02264 Requirements Engineering
|Taught under open university|
Tue 8:30-12:00 + Fri 13:00-17:00
Scope and form:
lectures and plenary discussions, project work in small teams (4..6 students), writing reports, result presentations in class
Duration of Course:
Date of examination:
Type of assessment:
General course objectives:
This course provides a hands-on introduction to requirements engineering (RE) based on case study work. Students will obtain a broad and profound overview of the field of RE so that they understand the key challenges of requirements engineering in organizations. The course aims at educating its participants to be able to act as Requirements Engineer in industry - which includes teamwork.
|A student who has met the objectives of the course will be able to:|
- elicit, elaborate, and maintain system requirements on their own and in small teams
- evaluate, check, and improve existing requirements specifications,
- create written requirements specifications of professional quality, and present them in public
- apply modeling techniques for domain models (e.g. business processes, information models, context and data flow models, and so on)
- use appropriate CASE and CARE tools
- plan, conduct, and follow-up on reviews for various requirements artifacts
- discuss and compare techniques and styles of RE appropriate in the given context
- communicate requirements clearly
- discuss typical problems related to requirements, how they occur, and how to prevent them
- work as a team, recognize and address group dynamic issues
- compare and discuss the different aspects and levels of requirements
- derive and explain the various definitions and technical terms used in RE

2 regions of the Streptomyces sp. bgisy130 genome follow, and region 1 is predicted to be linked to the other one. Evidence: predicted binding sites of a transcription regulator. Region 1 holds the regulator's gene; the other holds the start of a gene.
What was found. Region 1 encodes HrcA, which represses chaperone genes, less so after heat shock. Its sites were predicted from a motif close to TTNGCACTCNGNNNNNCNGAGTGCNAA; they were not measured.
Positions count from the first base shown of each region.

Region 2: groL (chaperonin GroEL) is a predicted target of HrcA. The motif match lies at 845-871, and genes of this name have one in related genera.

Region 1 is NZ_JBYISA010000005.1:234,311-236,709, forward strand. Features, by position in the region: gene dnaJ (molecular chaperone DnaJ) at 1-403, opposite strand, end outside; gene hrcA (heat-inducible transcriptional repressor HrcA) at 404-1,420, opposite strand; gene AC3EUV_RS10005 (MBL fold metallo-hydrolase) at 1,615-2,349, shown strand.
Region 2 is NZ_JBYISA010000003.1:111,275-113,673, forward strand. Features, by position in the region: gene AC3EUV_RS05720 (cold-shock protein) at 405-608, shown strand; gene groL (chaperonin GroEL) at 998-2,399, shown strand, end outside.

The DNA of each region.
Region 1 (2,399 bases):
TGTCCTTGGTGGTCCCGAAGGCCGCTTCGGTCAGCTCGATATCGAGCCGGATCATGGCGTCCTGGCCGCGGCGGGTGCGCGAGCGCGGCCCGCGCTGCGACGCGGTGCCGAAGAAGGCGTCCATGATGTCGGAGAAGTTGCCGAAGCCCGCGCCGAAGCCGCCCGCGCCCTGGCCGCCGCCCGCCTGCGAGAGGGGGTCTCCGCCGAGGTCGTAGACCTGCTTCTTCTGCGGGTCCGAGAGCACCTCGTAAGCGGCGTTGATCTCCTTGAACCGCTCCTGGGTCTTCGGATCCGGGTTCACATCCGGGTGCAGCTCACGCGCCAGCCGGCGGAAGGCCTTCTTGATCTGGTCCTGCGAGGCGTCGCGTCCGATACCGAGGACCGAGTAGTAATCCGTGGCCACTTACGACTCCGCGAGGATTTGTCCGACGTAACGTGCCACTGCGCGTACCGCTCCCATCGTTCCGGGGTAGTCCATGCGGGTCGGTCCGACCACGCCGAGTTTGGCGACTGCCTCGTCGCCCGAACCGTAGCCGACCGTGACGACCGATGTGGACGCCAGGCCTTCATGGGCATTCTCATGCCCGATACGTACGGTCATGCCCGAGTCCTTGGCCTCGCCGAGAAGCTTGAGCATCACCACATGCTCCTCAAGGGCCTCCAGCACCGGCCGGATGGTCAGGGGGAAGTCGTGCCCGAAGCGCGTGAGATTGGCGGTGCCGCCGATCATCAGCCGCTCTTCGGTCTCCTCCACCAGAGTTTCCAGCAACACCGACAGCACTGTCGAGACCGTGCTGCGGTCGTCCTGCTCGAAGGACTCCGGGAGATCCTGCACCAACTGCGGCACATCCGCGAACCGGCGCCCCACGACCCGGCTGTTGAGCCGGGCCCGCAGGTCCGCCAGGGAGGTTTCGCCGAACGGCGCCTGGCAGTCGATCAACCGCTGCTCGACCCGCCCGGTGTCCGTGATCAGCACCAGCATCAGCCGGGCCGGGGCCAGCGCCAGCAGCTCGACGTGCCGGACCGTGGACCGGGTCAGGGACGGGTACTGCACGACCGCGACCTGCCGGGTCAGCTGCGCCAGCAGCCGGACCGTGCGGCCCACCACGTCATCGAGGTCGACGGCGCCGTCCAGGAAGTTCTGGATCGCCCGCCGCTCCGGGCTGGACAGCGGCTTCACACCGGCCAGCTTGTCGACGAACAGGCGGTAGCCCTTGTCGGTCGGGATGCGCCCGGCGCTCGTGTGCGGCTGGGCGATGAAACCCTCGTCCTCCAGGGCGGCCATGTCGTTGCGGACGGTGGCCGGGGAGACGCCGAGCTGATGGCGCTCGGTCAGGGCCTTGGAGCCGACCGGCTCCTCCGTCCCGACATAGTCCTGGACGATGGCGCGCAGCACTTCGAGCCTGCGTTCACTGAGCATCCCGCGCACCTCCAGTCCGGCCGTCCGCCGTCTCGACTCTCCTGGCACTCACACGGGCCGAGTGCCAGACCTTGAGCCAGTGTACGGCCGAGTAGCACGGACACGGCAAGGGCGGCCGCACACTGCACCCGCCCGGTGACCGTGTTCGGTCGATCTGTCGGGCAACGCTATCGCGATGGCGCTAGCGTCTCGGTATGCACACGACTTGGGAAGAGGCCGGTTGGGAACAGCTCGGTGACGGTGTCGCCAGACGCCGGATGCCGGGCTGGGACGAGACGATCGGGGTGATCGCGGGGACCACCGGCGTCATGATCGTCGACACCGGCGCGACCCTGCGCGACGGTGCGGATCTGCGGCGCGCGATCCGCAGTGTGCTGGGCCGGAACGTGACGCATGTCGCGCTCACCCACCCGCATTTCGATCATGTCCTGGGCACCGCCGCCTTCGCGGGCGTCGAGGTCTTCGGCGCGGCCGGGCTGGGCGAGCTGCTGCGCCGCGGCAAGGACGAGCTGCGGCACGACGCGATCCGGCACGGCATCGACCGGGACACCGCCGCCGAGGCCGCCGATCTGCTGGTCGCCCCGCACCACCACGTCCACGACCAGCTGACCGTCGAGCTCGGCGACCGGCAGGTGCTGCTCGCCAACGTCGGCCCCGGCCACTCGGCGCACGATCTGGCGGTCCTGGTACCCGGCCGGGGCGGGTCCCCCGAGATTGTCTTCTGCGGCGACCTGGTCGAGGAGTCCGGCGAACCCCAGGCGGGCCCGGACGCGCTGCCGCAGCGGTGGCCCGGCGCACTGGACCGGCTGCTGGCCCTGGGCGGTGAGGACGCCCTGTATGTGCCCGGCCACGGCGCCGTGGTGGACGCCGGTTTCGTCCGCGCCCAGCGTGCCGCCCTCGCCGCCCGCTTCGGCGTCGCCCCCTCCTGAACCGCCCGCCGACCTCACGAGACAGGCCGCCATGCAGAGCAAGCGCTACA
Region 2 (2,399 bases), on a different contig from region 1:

Requirements Engineering (RE) is a key activity in software development (actually, in all kinds of product development). It is probably the single most complex part of software development as it comprises the "hard" technical issues as well as the "soft" social and organizational issues. RE is not just a phase, but covers the whole software life cycle. There are many different methods and styles for eliciting, specifying, and validating requirements, and there is no single "best" or "right" approach to RE. On the contrary, one of the most important aspects of RE is to objectively evaluate the factors and forces in a specific context, and select a suitable system of complementary RE methods to maximize the fit. For this, it is indispensable to acquire a broad knowledge of the field and get to know alternative approaches for the same issue. Thus, in this course, we will work on creating requirements specifications for case studies based on different approaches. As a result, students should be able to master RE not just from a practical perspective, but should also be able to compare and discuss different approaches with their respective capabilities and contributions in a given context.
With a view to practical relevance are communication and cooperation skills among the most important elements of this course's topics.
It is recommended that you read at least one of the following before the course starts.
1) Alan M. Davis: Software Requirements. Prentice Hall, 1993
A classic, though somewhat outdated. Still a good read for the basics, though, maybe a touch academic. Very cheap (used copies start from below DKK 5).
2) Karl Wiegers: Software Requirements. Microsoft Press, 2003
Up to date, not too expensive (approx. DKK 200). Many practical anecdotes, but not so strong on textual requirements specification and interface requirements.
3) Soren Lauesen: Software Requirements. Addison-Wesley, 2001
Very good for textual requirements, many case studies, but little on modeling. Good balance between academic and practical content. Rather expensive (approx. 500 DKK).
Lecture slides and additional material, as well as more sources for additional reading will be provided during the course.
The course may lead up to writing a master's thesis.
|, 303B, 56, (+45) 4525 3757,
|02 Department of Informatics and Mathematical Modeling|
Registration Sign up:
|Information Systems Development, Systems Analysis, Systems Design, User Participation, Systems Development Methodology, Prototyping, Participatory Design, Object-Oriented Analysis (OOA), UML, Use Case Analysis, Controlled Languages, Requirements Engineering, Requirements Specification|
April 24, 2012|
See course in DTU Course base